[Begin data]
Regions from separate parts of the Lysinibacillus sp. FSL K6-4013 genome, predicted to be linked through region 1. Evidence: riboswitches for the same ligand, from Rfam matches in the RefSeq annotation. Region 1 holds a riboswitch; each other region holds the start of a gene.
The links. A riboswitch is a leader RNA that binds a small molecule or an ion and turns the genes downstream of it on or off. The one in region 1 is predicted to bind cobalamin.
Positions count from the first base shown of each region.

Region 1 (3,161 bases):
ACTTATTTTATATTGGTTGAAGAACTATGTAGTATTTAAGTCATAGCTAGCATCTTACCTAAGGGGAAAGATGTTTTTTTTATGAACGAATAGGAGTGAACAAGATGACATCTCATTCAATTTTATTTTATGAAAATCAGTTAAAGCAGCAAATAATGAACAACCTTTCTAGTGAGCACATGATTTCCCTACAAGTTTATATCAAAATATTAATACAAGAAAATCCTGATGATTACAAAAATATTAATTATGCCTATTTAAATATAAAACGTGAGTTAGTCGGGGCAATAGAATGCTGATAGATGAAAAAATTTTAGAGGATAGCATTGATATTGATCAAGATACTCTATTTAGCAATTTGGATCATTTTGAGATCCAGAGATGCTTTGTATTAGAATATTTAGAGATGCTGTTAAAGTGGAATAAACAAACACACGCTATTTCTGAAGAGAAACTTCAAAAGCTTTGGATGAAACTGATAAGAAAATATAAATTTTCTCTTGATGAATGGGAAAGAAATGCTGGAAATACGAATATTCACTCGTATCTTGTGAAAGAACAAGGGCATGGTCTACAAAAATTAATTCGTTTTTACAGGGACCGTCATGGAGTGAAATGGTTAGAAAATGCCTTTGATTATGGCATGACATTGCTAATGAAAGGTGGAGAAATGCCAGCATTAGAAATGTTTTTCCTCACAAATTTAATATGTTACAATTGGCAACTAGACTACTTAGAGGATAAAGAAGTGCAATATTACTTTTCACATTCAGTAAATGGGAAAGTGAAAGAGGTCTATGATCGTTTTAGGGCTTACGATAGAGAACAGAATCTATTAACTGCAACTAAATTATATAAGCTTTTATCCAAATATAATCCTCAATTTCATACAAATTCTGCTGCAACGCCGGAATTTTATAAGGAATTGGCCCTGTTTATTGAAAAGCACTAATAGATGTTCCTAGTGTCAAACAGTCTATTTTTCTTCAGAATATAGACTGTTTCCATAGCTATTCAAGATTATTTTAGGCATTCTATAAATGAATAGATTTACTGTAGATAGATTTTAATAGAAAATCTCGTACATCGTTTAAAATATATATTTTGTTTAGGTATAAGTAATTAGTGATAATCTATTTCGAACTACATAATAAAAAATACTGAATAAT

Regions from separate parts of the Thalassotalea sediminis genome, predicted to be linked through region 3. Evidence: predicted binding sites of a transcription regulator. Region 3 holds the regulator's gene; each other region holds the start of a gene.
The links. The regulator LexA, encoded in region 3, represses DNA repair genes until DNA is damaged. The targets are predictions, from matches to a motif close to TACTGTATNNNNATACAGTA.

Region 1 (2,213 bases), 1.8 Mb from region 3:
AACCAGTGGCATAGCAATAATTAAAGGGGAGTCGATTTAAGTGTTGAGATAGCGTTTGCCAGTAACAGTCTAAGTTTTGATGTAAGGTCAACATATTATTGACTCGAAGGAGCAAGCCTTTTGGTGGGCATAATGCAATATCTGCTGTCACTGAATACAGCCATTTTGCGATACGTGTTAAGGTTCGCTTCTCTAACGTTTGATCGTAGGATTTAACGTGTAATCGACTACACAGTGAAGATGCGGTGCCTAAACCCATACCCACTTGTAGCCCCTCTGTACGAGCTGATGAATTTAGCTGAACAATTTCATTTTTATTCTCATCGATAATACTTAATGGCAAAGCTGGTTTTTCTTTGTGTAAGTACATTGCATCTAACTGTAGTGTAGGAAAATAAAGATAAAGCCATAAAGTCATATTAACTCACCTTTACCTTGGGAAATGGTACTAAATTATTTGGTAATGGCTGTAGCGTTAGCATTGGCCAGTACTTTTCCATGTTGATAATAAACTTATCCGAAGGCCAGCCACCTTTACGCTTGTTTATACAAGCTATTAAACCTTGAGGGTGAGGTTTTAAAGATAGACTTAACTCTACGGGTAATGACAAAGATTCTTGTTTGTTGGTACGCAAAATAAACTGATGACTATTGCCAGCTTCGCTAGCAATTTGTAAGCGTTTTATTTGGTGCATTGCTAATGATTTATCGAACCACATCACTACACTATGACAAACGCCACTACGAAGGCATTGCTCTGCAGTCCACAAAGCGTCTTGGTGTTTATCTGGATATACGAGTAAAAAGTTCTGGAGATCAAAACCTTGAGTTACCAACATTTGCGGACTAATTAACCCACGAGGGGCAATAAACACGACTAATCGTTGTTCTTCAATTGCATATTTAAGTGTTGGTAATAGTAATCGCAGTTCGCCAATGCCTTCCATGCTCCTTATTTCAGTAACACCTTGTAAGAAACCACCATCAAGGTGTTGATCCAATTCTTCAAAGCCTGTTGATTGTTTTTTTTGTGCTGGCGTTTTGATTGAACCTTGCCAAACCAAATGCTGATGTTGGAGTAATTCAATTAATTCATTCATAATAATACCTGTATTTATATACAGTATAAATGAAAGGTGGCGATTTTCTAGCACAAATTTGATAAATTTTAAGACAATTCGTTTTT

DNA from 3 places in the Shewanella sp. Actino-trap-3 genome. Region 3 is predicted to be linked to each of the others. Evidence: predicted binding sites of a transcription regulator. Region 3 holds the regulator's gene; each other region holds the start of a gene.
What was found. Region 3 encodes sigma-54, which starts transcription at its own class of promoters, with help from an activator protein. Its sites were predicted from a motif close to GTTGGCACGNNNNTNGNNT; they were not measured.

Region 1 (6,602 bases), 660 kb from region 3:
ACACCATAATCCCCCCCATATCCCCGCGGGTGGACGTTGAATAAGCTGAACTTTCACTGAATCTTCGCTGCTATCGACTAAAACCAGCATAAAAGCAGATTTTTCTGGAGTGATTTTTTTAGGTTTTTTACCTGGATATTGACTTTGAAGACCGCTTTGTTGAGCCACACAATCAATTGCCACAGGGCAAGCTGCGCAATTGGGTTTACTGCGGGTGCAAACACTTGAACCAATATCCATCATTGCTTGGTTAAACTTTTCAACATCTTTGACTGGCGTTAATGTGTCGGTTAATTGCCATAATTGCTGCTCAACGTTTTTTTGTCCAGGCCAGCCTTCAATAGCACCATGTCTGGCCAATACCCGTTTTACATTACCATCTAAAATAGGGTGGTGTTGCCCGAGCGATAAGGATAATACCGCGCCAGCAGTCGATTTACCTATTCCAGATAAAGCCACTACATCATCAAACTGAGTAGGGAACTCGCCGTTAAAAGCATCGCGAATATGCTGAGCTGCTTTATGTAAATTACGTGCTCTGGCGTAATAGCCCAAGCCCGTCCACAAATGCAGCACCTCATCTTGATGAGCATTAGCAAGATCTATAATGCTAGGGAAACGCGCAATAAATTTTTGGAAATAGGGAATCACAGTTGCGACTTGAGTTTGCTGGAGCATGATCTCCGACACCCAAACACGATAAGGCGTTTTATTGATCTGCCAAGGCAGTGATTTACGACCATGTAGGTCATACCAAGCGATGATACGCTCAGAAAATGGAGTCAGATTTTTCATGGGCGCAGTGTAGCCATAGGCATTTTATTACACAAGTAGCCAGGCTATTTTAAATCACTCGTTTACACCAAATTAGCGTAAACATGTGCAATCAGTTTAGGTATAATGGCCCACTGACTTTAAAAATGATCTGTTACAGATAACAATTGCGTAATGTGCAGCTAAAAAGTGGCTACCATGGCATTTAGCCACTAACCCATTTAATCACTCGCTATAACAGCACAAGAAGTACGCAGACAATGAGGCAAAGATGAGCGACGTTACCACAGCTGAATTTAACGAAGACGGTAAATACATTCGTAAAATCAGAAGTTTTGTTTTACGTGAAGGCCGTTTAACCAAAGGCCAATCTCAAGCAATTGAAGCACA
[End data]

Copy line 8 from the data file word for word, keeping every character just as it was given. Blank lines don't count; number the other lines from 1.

Region 1 (2,213 bases), 1.8 Mb from region 3: